مقاله انگلیسی رایگان در مورد پذیرش یک مداخله آنلاین با روانشناسی مثبت برای افسردگی – الزویر ۲۰۱۸

elsevier

 

مشخصات مقاله
ترجمه عنوان مقاله پذیرش یک مداخله آنلاین با استفاده از روانشناسی مثبت برای افسردگی: یک مطالعه کیفی
عنوان انگلیسی مقاله The acceptability of an online intervention using positive psychology for depression: A qualitative study
انتشار مقاله سال ۲۰۱۸
تعداد صفحات مقاله انگلیسی ۲۷ صفحه
هزینه دانلود مقاله انگلیسی رایگان میباشد.
پایگاه داده نشریه الزویر
نوع نگارش مقاله مقاله پژوهشی (Research article)
مقاله بیس این مقاله بیس نمیباشد
نمایه (index) scopus – PubMed Central – DOAJ
نوع مقاله ISI
فرمت مقاله انگلیسی  PDF
شاخص H_index ۱۵ در سال ۲۰۱۸
شاخص SJR ۱٫۹۶۲ در سال ۲۰۱۸
رشته های مرتبط روانشناسی
گرایش های مرتبط روانشناسی بالینی
نوع ارائه مقاله ژورنال
مجله / کنفرانس مداخلات اینترنتی – Internet Interventions
دانشگاه Queen Mary University of London – Unit for Social and Community Psychiatry – UK
کلمات کلیدی روانشناسی مثبت، افسردگی، کیفی، مداخلات آنلاین
کلمات کلیدی انگلیسی Positive psychology, depression, qualitative, online interventions
شناسه دیجیتال – doi
https://doi.org/10.1016/j.invent.2018.07.003
کد محصول E9671
وضعیت ترجمه مقاله  ترجمه آماده این مقاله موجود نمیباشد. میتوانید از طریق دکمه پایین سفارش دهید.
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فهرست مطالب مقاله:
Highlights
Abstract
Keywords
۱ Introduction
۲ Method
۳ Results
۴ Discussion
Acknowledgements
Appendix A. Supplementary data
References

بخشی از متن مقاله:
Abstract

Background: Positive psychology interventions may usefully treat depression and can be delivered online to reduce the treatment gap. However, little is known about how acceptable patients find this approach. To address this, the present study interviewed recent users of a positive psychology self-help website. Methods: In-depth semi-structured interviews explored the experiences of twentythree participants from a larger feasibility study. A stratified purposive sampling strategy selected participants with varying intervention experience according to their intervention logins, as well as varying age, gender and depressive symptoms. Framework analysis was used to explore patterns and linkages within and between participants’ accounts. Results: Acceptability varied between participants. Those who found it more acceptable felt it was relevant to their depression and reported feeling empowered by a self-help approach. Conversely, participants for whom it was less acceptable perceived the positive focus irrelevant to their depression and found the emphasis on self-action unsupportive. Conclusions: The acceptability of an online positive psychology intervention may be facilitated by a patients’ preference for a psychological focus on the positive. However, patients may also have distinct preferences for online self-help. Future research should investigate the importance of the therapeutic orientation of online self-help interventions and whether patients’ preferences for these can be reliably identified. This could help to target online self-help in clinical practice.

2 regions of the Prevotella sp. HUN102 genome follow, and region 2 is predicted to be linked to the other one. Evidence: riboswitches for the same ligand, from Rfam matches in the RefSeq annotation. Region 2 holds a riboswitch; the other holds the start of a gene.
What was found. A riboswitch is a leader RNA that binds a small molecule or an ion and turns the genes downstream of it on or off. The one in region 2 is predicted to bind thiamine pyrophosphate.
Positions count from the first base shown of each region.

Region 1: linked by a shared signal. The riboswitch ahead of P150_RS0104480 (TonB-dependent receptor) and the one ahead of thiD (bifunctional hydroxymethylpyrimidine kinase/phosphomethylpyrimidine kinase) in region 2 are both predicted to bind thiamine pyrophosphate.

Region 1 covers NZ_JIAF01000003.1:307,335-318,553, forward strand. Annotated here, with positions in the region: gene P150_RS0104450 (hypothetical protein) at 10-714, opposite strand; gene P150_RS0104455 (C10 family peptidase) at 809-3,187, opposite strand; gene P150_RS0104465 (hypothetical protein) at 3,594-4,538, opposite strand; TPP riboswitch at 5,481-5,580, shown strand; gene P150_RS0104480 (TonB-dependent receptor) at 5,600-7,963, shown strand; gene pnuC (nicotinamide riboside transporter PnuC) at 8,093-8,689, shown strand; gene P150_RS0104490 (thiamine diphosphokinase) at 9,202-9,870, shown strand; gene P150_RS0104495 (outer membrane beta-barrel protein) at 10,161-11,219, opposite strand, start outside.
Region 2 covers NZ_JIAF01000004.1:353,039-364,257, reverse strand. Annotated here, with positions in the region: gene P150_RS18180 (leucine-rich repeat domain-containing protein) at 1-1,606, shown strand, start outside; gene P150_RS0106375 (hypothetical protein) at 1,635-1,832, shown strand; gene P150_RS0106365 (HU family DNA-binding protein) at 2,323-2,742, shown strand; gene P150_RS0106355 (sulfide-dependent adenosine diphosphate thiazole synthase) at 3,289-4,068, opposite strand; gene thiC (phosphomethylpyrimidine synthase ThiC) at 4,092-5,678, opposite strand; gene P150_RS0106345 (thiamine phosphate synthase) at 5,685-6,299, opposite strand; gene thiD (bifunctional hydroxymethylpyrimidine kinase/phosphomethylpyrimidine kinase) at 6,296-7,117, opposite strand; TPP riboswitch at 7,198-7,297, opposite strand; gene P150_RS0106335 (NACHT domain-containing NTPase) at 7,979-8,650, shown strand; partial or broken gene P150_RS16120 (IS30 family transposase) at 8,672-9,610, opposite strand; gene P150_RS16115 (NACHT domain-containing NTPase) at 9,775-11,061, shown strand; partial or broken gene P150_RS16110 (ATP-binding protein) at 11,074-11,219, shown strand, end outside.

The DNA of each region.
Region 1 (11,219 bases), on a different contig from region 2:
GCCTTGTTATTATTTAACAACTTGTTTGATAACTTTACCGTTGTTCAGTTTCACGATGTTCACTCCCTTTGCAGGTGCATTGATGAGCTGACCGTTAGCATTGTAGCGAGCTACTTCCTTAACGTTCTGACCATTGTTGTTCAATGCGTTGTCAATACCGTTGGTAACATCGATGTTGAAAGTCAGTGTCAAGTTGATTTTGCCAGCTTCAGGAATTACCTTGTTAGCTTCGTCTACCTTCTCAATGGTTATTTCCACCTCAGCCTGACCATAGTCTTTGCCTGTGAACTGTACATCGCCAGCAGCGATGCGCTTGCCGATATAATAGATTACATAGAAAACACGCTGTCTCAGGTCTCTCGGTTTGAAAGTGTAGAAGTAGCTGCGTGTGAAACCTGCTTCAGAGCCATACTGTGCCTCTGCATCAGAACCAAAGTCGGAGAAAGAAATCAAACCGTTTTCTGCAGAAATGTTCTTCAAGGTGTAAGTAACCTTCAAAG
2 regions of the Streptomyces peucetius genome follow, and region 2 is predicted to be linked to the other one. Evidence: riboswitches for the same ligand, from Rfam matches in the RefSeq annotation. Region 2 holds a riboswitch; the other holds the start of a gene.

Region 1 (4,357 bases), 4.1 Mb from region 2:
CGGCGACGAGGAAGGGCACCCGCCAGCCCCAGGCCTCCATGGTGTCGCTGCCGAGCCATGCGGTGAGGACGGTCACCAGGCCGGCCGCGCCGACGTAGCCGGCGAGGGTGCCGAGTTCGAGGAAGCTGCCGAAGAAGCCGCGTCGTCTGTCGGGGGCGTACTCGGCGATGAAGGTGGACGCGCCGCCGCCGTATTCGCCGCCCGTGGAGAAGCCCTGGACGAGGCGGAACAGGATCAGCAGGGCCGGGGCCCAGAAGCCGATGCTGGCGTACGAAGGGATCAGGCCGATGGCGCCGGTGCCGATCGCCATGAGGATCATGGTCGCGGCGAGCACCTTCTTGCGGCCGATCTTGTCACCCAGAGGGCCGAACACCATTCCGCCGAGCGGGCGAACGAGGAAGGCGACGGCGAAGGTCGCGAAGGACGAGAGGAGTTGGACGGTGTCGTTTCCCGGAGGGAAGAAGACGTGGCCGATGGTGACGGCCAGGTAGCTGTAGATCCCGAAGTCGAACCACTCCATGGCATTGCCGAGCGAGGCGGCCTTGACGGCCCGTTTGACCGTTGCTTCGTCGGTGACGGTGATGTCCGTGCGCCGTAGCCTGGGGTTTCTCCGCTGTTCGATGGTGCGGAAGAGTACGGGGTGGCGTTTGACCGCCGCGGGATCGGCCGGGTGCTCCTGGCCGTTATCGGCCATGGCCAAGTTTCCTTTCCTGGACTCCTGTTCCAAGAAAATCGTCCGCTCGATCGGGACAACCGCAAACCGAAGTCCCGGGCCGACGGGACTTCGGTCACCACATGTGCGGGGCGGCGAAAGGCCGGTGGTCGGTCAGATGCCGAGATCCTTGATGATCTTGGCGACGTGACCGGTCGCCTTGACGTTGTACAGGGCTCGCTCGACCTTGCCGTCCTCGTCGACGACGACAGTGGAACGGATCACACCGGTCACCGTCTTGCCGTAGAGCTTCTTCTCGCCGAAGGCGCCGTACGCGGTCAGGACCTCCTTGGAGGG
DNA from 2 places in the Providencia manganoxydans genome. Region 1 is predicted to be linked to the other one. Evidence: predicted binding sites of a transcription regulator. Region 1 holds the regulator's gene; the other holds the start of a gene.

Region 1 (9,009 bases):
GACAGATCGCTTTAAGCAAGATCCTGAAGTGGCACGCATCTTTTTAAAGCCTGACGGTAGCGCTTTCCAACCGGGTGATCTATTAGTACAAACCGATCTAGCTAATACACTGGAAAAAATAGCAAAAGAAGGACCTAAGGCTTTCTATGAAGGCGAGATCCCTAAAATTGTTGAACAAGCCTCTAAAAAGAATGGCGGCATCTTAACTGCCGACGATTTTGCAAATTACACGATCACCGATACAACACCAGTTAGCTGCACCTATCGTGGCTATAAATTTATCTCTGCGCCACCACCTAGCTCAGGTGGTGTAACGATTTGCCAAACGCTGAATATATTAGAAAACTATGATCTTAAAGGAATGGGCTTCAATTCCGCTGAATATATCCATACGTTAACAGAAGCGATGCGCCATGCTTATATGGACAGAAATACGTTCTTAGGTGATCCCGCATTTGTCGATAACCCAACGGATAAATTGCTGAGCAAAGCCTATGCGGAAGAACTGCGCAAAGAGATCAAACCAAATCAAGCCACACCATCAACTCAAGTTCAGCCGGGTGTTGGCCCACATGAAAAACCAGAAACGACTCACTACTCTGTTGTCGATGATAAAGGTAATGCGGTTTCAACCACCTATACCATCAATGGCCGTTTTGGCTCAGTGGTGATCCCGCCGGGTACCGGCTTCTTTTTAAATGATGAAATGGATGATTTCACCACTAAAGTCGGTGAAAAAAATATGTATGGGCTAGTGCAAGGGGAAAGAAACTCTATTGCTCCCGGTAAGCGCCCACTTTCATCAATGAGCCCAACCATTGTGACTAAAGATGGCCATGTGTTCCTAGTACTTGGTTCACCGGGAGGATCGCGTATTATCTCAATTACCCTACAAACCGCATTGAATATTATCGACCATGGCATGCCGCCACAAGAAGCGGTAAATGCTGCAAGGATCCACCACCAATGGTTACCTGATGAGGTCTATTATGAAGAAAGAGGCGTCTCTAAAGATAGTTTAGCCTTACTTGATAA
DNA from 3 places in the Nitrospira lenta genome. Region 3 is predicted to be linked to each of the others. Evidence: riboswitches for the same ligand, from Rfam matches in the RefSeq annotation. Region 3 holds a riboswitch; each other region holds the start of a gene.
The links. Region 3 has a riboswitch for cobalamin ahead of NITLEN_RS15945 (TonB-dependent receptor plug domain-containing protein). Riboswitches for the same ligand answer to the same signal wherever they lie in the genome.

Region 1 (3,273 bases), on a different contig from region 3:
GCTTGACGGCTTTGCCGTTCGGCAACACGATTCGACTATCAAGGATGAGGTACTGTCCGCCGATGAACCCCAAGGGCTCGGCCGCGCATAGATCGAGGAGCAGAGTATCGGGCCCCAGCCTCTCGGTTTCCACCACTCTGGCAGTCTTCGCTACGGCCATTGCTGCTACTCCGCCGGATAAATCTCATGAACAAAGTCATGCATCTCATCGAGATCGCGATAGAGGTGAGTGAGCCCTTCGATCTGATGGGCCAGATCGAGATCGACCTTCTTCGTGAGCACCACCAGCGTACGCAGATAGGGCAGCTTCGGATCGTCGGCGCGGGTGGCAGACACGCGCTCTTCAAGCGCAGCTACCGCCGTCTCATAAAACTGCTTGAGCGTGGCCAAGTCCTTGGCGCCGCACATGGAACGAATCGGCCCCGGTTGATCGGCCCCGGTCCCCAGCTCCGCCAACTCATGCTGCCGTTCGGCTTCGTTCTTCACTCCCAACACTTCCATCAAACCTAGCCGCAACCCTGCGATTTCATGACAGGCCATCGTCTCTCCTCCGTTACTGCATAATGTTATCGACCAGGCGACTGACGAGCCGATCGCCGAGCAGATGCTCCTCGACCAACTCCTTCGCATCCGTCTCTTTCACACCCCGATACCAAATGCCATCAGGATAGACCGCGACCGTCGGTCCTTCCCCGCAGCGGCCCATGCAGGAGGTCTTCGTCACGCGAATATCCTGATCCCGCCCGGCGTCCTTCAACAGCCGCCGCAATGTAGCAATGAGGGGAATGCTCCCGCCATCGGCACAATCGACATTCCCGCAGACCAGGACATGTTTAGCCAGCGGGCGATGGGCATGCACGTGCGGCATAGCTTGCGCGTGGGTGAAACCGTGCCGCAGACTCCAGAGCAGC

Introduction

Positive psychology interventions are brief cognitive and behavioural exercises that aim to increase positive feelings, behaviours, and thoughts. Evidence suggests that such interventions may improve wellbeing and reduce symptoms of depression (Bolier, Haverman, Westerhof, et al., 2013; Sin & Lyubomirsky, 2009). Increasingly online means, e.g. smartphones and websites, are used to disseminated packages of positive psychology interventions as self-help for people with clinical and subclinical depression (Bolier, Haverman, Kramer, et al., 2013; Roepke et al., 2015; Schueller & Parks, 2012). Such online dissemination is a strategy to sustainably improve access to mental health interventions (Bolier, Haverman, Kramer, et al., 2013; Bolier & Abello, 2014) in response to the vast numbers of people globally experiencing depression (World Health Organization, 2009). It reflects a general trend in the use of online means to make low-intensity psychological interventions more available to help bridge the treatment gap (Department of Health, 2014; Hollis et al., 2015; Mental Health Network NHS Confederation, 2014; Mental Health Taskforce, 2016) A second reason positive psychology interventions are deemed suitable for online dissemination is that they are viewed as inherently more appealing and may have fewer barriers to entry, compared to accessing traditional forms of therapy, or socalled problem-focused approaches (Layous, Chancellor, Lyubomirsky, Wang, & Doraiswamy, 2011; Schueller & Parks, 2012; Seligman, Rashid, & Parks, 2006). Anecdotal reports suggest such interventions generate overwhelmingly positive feedback even with patients with clinical depression (Seligman et al., 2006). However, others have suggested that people with depression may find positive psychology interventions inappropriate or unattractive (Kaczmarek et al., 2013) as, by its nature, depression is associated with reduced interest in previously enjoyable activities and deficits in motivation (Bylsma, Morris, & Rottenberg, 2008). It has also been argued that for people experiencing psychosocial difficulties a focus on the positive might be exhausting and stressful (La Torre, 2007) and may not help people cope with the real and complex issues they face (Moskowitz et al., 2012). To date however, few studies have investigated the acceptability of delivering positive psychology online. One study reported that almost 60% of participants with depression were indifferent to, or dissatisfied with, an online intervention using components of positive psychology however, this study did not collect data on reasons for dissatisfaction (Bolier, Haverman, Kramer, et al., 2013). These researchers suggested that participants might have been dissatisfied with the intervention content, and felt unable to complete it, or that the intervention website may have lacked suitably attractive design. The lack of acceptability data limits the development, evaluation and implementation of potentially effective interventions for people with depression. Qualitative studies are a useful way of exploring patient experiences of interventions and have often be used to understand acceptability of and engagement with other therapeutically oriented online interventions (Knowles et al., 2014). The aim of this study was to explore the views of participants who had recently used an online positive psychology intervention within a feasibility study, to address the research question: What is the acceptability of an online positive psychology intervention for depression?